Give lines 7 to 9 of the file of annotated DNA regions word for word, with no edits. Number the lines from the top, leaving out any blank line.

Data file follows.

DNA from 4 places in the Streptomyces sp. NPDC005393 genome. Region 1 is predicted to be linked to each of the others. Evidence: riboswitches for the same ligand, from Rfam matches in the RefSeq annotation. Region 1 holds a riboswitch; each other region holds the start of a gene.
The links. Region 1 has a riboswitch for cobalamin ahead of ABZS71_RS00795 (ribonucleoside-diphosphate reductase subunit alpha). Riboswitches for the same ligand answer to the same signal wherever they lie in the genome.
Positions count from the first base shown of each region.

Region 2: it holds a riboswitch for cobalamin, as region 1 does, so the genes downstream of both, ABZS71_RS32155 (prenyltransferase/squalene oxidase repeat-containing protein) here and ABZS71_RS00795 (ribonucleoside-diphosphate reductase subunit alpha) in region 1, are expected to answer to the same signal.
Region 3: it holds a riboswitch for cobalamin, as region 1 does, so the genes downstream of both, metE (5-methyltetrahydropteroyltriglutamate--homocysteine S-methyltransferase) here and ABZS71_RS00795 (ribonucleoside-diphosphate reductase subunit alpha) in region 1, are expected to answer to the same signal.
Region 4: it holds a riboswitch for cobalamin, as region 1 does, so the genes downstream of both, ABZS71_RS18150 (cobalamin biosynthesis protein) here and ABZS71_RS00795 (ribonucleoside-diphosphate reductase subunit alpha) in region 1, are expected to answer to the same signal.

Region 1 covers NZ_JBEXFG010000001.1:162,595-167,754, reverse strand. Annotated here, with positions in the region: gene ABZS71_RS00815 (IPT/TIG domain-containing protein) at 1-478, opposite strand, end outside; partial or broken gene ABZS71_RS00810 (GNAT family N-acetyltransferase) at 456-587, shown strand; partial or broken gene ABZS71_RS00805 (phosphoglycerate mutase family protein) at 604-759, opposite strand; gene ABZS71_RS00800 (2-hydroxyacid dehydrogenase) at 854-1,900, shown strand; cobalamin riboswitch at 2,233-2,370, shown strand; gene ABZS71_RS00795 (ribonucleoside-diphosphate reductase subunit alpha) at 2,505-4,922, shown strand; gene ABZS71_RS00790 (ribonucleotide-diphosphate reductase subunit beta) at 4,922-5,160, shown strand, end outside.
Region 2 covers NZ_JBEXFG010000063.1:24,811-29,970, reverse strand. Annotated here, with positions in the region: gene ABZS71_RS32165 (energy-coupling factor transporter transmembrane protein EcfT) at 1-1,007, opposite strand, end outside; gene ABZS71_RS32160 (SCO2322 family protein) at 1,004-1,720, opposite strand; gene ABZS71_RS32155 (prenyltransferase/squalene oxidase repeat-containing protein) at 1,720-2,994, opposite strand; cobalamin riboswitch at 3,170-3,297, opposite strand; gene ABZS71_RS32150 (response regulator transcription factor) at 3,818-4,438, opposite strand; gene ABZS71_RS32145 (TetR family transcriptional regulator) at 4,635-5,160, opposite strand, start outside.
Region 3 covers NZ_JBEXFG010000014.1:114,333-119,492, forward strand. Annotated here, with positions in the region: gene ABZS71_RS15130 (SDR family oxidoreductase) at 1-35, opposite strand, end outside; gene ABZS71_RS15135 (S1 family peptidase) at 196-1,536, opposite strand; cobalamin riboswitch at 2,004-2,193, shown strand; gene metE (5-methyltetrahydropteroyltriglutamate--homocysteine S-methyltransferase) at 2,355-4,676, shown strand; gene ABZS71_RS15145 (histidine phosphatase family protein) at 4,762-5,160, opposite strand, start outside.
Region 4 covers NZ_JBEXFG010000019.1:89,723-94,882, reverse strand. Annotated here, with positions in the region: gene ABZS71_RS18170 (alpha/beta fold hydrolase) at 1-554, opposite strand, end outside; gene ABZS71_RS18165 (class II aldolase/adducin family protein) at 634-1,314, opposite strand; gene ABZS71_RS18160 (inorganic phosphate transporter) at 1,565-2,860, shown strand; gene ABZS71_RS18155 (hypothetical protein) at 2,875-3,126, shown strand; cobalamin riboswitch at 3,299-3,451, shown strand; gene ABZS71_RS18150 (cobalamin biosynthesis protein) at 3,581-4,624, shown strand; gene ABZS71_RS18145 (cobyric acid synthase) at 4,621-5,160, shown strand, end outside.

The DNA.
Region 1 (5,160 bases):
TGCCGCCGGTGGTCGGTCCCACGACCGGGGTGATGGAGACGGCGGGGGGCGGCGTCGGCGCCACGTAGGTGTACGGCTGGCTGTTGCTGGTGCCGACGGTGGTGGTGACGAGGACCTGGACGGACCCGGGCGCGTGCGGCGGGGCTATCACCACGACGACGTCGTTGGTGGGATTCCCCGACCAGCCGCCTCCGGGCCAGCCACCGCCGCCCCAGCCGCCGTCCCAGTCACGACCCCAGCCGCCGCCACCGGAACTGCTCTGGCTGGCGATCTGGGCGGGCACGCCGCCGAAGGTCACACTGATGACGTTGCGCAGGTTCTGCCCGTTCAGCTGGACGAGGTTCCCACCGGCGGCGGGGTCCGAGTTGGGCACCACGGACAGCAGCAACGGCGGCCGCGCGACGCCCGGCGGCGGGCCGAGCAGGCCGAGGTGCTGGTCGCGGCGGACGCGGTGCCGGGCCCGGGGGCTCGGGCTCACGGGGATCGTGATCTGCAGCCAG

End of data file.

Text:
Region 1 covers NZ_JBEXFG010000001.1:162,595-167,754, reverse strand. Annotated here, with positions in the region: gene ABZS71_RS00815 (IPT/TIG domain-containing protein) at 1-478, opposite strand, end outside; partial or broken gene ABZS71_RS00810 (GNAT family N-acetyltransferase) at 456-587, shown strand; partial or broken gene ABZS71_RS00805 (phosphoglycerate mutase family protein) at 604-759, opposite strand; gene ABZS71_RS00800 (2-hydroxyacid dehydrogenase) at 854-1,900, shown strand; cobalamin riboswitch at 2,233-2,370, shown strand; gene ABZS71_RS00795 (ribonucleoside-diphosphate reductase subunit alpha) at 2,505-4,922, shown strand; gene ABZS71_RS00790 (ribonucleotide-diphosphate reductase subunit beta) at 4,922-5,160, shown strand, end outside.
Region 2 covers NZ_JBEXFG010000063.1:24,811-29,970, reverse strand. Annotated here, with positions in the region: gene ABZS71_RS32165 (energy-coupling factor transporter transmembrane protein EcfT) at 1-1,007, opposite strand, end outside; gene ABZS71_RS32160 (SCO2322 family protein) at 1,004-1,720, opposite strand; gene ABZS71_RS32155 (prenyltransferase/squalene oxidase repeat-containing protein) at 1,720-2,994, opposite strand; cobalamin riboswitch at 3,170-3,297, opposite strand; gene ABZS71_RS32150 (response regulator transcription factor) at 3,818-4,438, opposite strand; gene ABZS71_RS32145 (TetR family transcriptional regulator) at 4,635-5,160, opposite strand, start outside.
Region 3 covers NZ_JBEXFG010000014.1:114,333-119,492, forward strand. Annotated here, with positions in the region: gene ABZS71_RS15130 (SDR family oxidoreductase) at 1-35, opposite strand, end outside; gene ABZS71_RS15135 (S1 family peptidase) at 196-1,536, opposite strand; cobalamin riboswitch at 2,004-2,193, shown strand; gene metE (5-methyltetrahydropteroyltriglutamate--homocysteine S-methyltransferase) at 2,355-4,676, shown strand; gene ABZS71_RS15145 (histidine phosphatase family protein) at 4,762-5,160, opposite strand, start outside.